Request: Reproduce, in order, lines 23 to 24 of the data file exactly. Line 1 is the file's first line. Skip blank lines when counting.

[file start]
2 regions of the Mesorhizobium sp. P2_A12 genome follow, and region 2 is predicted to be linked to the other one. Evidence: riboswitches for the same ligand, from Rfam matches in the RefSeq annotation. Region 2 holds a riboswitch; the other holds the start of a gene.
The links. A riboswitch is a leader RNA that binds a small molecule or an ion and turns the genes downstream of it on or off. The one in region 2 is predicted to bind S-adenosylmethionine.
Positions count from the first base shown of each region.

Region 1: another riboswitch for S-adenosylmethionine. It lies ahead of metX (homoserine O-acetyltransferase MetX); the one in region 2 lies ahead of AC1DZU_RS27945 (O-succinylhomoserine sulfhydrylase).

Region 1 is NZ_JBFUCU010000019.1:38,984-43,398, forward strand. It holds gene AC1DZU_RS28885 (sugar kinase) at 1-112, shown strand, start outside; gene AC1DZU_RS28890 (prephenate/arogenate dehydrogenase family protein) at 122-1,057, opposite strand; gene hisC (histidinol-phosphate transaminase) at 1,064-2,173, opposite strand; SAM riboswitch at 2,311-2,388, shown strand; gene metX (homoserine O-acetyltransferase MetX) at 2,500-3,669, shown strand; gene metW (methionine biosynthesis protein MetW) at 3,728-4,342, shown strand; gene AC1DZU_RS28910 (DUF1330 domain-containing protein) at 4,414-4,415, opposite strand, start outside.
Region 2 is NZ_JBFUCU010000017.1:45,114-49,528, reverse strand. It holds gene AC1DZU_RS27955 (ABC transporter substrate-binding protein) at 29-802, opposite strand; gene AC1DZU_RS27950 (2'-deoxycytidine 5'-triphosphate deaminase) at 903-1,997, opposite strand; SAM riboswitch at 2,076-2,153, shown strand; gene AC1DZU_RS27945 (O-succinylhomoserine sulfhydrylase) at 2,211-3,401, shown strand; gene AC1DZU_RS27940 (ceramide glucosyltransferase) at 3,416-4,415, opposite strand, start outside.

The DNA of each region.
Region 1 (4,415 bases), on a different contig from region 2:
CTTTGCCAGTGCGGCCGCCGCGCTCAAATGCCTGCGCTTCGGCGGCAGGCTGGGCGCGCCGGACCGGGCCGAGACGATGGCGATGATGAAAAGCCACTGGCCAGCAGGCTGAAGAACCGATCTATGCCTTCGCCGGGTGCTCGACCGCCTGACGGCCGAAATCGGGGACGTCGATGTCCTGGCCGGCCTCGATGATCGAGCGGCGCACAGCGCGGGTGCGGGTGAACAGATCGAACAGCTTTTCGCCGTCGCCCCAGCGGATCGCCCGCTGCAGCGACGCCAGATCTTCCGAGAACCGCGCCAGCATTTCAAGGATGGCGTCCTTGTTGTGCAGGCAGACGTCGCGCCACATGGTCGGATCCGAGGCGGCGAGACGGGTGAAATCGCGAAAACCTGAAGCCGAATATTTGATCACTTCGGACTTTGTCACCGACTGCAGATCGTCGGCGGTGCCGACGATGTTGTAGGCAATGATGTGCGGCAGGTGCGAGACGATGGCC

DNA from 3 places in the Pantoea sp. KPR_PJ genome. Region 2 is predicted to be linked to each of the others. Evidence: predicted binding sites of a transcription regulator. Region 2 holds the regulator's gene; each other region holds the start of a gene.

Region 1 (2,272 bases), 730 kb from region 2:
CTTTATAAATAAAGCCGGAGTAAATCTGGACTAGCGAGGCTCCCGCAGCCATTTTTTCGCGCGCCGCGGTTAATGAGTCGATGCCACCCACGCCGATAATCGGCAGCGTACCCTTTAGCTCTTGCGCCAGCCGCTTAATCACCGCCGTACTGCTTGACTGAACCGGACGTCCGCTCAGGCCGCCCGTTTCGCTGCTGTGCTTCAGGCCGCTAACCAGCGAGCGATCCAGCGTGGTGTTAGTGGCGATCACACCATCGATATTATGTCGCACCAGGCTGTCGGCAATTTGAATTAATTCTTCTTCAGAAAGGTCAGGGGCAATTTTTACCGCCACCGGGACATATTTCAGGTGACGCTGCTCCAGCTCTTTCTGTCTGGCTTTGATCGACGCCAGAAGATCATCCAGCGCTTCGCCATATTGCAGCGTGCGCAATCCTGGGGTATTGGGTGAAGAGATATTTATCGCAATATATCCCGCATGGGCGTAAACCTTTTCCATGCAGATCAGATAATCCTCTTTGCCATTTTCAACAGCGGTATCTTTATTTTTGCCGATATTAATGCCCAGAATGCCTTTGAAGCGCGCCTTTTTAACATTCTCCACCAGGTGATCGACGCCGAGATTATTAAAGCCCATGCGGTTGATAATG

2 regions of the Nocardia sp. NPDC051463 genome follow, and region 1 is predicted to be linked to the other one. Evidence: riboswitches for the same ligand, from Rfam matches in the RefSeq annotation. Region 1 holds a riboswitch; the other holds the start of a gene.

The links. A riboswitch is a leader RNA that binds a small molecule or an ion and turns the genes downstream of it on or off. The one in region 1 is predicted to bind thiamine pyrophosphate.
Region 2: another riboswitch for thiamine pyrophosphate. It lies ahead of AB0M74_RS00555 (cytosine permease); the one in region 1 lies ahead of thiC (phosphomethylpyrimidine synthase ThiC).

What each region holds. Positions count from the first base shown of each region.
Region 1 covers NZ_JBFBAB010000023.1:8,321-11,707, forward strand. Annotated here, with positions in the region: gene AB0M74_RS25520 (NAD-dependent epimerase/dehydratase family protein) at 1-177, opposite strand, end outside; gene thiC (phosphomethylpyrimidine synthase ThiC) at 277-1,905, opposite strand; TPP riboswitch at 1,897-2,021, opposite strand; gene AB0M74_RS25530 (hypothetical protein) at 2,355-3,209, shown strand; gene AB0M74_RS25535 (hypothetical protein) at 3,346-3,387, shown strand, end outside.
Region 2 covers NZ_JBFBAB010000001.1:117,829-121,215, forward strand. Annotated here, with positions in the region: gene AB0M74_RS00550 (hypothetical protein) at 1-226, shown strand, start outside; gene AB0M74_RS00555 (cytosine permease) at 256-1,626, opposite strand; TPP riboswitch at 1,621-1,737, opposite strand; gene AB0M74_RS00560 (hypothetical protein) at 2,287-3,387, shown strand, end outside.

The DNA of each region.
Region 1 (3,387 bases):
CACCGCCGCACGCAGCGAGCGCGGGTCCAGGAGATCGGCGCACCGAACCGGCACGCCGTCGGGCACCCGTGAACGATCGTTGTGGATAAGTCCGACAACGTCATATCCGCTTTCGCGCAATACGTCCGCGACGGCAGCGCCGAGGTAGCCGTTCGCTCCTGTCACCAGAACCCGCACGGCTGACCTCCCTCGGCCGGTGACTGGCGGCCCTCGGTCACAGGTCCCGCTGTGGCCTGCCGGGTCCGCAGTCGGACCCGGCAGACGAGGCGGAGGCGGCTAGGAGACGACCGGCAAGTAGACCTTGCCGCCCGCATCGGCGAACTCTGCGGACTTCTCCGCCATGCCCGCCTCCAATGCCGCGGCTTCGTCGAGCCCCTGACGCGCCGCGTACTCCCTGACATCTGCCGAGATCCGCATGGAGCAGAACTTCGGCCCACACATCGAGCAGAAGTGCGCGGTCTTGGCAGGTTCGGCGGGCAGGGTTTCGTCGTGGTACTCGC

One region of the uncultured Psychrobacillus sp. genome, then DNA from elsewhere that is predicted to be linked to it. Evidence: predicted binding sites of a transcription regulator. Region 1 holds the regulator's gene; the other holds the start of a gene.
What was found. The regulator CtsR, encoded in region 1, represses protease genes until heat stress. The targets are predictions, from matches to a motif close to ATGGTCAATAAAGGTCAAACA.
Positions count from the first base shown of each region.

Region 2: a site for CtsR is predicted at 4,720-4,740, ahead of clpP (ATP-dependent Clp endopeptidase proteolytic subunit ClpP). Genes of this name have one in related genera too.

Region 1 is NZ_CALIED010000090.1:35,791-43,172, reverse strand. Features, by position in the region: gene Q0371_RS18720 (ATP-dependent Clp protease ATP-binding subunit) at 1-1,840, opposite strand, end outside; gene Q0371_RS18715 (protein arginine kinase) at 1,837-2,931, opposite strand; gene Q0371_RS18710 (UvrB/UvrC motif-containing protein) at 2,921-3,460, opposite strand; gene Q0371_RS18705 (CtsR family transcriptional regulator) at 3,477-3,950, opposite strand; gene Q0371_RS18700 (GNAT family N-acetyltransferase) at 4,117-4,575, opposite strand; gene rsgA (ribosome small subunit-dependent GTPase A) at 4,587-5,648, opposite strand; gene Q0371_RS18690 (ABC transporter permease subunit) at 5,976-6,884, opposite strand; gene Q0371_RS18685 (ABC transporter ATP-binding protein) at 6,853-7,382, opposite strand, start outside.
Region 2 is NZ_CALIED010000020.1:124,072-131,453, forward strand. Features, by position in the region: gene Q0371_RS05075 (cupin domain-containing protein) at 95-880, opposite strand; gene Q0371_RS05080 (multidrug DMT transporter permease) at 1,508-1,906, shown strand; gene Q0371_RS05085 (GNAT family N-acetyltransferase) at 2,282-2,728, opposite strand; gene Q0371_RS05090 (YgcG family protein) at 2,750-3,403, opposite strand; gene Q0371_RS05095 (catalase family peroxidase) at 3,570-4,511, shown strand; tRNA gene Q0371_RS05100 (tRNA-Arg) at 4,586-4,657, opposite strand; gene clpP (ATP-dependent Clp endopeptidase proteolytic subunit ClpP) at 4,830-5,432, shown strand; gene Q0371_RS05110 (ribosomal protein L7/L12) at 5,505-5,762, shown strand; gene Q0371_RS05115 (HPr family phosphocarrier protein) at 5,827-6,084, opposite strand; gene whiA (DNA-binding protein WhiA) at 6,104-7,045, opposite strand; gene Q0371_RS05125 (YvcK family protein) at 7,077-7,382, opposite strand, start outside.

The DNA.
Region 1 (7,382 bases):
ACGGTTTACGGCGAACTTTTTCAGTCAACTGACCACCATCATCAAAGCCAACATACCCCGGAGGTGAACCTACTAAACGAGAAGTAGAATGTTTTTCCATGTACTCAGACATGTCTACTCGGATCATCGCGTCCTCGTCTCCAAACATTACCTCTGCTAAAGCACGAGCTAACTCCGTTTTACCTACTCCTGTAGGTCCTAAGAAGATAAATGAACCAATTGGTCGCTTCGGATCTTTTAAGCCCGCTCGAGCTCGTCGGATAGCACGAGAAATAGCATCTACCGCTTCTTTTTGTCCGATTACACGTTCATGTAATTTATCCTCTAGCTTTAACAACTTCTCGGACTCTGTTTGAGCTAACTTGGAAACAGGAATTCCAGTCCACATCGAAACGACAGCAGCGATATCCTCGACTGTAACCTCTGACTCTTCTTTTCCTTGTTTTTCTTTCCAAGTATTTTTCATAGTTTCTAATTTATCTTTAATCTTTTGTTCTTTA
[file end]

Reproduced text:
What was found. The regulator CtsR, encoded in region 1, represses protease genes until heat stress. The targets are predictions, from matches to a motif close to ATGGTCAATAAAGGTCAAACA.
Positions count from the first base shown of each region.